How Florida Wrongful Identity Case Led To Jail, Suit Against Bank


The Miami Herald tells a tale of how an identity theft can play out badly. Just before dawn, pounding on the front door jolted ex-Marine and young father Carlos Gomez out of bed. Federal agents poured into his home, pushing his wife aside and rushing to his bedroom. They held guns to his face before slapping him in handcuffs.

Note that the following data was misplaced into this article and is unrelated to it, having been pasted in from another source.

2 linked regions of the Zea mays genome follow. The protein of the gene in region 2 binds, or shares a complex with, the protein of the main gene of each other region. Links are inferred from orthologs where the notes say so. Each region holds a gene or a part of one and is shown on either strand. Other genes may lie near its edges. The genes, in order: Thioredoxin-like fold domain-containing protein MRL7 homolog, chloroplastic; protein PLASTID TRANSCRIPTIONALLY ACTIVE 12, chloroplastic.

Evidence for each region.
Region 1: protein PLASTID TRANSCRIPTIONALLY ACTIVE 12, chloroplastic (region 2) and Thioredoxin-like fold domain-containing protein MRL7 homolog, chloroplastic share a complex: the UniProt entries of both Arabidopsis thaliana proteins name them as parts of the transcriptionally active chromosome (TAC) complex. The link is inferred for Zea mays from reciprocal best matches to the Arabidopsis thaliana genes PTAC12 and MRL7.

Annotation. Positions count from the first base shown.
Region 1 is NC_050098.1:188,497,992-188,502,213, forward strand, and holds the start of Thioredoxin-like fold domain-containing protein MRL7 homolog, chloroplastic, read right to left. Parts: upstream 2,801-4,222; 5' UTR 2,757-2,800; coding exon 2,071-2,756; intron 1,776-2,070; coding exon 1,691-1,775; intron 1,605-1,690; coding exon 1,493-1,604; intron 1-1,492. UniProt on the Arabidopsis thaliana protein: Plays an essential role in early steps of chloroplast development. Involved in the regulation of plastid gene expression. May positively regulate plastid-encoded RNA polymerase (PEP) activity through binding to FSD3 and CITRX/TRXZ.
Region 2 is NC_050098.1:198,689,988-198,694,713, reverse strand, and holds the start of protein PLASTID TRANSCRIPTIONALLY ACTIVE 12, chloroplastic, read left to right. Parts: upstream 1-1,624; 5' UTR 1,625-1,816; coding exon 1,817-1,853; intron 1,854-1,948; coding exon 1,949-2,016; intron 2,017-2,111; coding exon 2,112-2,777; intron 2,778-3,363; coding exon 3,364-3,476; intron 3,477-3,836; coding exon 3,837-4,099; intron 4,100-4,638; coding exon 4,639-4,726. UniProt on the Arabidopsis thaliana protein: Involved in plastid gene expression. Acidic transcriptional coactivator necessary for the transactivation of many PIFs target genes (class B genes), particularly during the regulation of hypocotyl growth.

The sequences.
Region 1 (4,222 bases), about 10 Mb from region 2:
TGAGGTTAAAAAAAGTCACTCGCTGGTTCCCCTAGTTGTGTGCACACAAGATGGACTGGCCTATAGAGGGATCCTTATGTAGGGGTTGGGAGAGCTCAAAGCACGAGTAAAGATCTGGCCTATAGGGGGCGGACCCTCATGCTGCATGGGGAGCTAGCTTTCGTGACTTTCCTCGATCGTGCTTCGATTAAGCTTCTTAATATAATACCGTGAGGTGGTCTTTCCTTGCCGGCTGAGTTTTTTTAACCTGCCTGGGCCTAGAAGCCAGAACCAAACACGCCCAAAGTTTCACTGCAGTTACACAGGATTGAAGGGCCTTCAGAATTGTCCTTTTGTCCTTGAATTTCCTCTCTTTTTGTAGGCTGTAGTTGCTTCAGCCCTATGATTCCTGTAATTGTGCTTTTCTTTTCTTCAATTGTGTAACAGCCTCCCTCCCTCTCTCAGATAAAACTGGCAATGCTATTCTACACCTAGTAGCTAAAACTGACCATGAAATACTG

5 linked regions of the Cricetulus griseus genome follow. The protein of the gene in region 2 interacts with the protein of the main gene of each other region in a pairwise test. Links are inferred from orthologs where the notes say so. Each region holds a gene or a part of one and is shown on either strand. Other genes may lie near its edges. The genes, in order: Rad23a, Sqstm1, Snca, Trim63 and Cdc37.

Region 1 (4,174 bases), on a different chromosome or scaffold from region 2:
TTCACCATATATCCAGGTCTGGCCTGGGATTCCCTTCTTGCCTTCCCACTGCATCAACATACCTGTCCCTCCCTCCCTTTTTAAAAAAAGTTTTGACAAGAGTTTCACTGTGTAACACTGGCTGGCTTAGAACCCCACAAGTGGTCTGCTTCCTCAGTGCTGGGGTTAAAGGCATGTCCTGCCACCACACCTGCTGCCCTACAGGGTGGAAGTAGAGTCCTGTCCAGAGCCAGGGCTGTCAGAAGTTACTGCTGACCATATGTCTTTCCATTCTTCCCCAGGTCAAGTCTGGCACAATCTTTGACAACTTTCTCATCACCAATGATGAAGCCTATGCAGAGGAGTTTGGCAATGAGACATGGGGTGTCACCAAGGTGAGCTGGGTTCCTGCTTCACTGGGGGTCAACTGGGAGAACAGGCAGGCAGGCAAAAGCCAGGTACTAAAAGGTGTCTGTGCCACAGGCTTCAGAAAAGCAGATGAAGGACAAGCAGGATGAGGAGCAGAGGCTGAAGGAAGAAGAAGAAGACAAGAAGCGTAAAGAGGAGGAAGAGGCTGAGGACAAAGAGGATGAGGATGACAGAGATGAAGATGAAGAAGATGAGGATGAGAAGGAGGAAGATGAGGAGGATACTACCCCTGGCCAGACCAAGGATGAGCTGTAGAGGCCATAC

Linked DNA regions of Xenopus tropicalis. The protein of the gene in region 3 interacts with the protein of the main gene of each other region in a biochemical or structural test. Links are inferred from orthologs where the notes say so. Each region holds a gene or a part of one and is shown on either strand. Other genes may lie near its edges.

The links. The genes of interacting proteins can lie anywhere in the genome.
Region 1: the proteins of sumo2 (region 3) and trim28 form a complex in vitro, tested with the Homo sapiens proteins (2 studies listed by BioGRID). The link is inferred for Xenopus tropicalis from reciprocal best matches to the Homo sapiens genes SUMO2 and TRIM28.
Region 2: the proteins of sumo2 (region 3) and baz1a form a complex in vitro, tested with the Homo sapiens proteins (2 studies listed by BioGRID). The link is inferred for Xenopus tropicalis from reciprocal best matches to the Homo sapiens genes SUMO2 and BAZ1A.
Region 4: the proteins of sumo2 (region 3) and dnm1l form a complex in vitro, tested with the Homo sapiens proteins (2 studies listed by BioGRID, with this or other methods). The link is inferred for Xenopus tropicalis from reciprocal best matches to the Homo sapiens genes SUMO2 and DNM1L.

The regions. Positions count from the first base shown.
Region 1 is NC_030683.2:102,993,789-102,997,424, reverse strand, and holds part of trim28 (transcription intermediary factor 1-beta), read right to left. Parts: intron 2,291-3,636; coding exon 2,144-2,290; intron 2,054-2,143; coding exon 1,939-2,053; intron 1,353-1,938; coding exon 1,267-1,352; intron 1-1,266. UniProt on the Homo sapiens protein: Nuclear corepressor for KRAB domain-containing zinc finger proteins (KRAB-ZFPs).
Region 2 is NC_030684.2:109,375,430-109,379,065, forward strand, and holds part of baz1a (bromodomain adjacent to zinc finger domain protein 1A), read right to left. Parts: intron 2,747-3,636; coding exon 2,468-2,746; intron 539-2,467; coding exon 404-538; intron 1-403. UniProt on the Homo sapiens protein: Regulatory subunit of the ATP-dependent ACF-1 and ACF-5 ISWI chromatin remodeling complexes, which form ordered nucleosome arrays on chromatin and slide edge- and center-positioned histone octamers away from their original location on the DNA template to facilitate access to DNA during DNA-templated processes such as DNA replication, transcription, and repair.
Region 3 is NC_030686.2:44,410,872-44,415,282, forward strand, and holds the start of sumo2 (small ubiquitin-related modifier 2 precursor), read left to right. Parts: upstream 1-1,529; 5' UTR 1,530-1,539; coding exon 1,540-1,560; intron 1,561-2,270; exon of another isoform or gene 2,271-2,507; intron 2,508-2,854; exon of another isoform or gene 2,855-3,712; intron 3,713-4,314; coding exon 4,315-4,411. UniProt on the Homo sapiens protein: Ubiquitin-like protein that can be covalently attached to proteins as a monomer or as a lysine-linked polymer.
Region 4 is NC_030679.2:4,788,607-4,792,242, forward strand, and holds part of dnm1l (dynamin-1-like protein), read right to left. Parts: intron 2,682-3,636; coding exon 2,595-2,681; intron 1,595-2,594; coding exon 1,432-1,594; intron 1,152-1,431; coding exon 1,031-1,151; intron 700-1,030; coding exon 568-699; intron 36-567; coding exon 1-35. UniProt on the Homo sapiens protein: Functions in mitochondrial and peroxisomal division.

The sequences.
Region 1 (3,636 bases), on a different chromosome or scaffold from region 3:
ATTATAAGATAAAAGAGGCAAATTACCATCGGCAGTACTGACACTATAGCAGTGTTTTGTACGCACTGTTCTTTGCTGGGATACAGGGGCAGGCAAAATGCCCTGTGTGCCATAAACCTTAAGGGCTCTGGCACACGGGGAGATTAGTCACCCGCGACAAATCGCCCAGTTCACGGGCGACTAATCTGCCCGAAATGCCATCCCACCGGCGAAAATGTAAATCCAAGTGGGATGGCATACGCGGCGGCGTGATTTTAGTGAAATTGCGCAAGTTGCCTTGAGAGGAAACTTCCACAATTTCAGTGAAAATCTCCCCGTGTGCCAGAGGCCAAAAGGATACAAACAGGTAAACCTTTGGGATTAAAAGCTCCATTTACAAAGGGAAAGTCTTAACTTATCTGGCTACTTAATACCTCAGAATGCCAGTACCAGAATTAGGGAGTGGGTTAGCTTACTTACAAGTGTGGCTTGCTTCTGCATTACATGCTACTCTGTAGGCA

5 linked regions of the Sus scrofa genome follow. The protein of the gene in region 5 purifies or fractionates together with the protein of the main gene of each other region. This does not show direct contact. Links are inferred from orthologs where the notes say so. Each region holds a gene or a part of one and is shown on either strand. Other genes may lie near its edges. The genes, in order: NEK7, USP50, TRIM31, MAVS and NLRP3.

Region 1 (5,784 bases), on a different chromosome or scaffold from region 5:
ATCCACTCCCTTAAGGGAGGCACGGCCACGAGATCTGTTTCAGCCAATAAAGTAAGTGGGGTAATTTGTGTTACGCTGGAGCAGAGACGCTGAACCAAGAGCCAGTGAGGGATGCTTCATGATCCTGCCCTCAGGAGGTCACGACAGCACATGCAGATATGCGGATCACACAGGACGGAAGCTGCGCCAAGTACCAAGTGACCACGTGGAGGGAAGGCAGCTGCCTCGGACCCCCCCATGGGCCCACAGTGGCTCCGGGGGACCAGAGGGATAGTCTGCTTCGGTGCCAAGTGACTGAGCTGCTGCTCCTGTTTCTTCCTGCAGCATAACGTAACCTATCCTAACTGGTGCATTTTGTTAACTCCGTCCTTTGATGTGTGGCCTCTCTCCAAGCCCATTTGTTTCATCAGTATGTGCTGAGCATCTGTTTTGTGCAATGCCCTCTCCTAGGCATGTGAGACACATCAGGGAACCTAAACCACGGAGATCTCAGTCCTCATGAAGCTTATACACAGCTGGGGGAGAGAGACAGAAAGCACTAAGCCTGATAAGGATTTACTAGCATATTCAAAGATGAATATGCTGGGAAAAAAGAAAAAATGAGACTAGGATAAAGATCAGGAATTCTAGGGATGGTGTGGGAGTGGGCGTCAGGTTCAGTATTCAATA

Gomez, busted in a money laundering scheme, would spend nearly two weeks in a federal detention center and another seven months under house arrest. It took 222 days before federal prosecutors realized it was all a terrible mistake: A rogue bank worker had stolen his identity. Thanks in part to Gomez's own sleuthing, prosecutors eventually discovered he had been wrongfully charged. The Wachovia Bank employee had stolen $1.1 million from customers, then swiped Gomez's identity to create a checking account under the pilfered name to launder portions of the embezzled proceeds. Now Gomez is suing Wachovia for “malicious prosecution.”

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